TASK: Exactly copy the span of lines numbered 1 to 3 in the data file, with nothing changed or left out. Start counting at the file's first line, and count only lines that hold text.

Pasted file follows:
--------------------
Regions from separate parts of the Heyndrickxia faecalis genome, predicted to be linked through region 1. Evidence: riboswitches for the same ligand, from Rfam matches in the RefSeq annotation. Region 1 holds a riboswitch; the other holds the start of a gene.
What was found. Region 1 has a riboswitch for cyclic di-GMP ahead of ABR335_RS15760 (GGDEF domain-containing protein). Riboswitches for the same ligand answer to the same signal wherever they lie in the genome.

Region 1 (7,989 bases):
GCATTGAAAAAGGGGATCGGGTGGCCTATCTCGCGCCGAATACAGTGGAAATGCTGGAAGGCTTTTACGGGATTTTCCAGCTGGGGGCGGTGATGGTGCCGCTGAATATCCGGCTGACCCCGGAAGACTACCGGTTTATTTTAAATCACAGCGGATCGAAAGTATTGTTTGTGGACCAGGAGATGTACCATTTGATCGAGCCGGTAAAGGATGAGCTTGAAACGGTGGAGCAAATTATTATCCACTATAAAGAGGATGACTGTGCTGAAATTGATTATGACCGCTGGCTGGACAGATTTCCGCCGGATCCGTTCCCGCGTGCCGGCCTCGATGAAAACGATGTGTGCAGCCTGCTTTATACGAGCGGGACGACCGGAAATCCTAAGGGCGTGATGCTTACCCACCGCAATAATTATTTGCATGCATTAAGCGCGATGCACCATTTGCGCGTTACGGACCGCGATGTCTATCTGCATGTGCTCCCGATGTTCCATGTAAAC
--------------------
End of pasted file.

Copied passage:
Regions from separate parts of the Heyndrickxia faecalis genome, predicted to be linked through region 1. Evidence: riboswitches for the same ligand, from Rfam matches in the RefSeq annotation. Region 1 holds a riboswitch; the other holds the start of a gene.
What was found. Region 1 has a riboswitch for cyclic di-GMP ahead of ABR335_RS15760 (GGDEF domain-containing protein). Riboswitches for the same ligand answer to the same signal wherever they lie in the genome.

Region 1 (7,989 bases):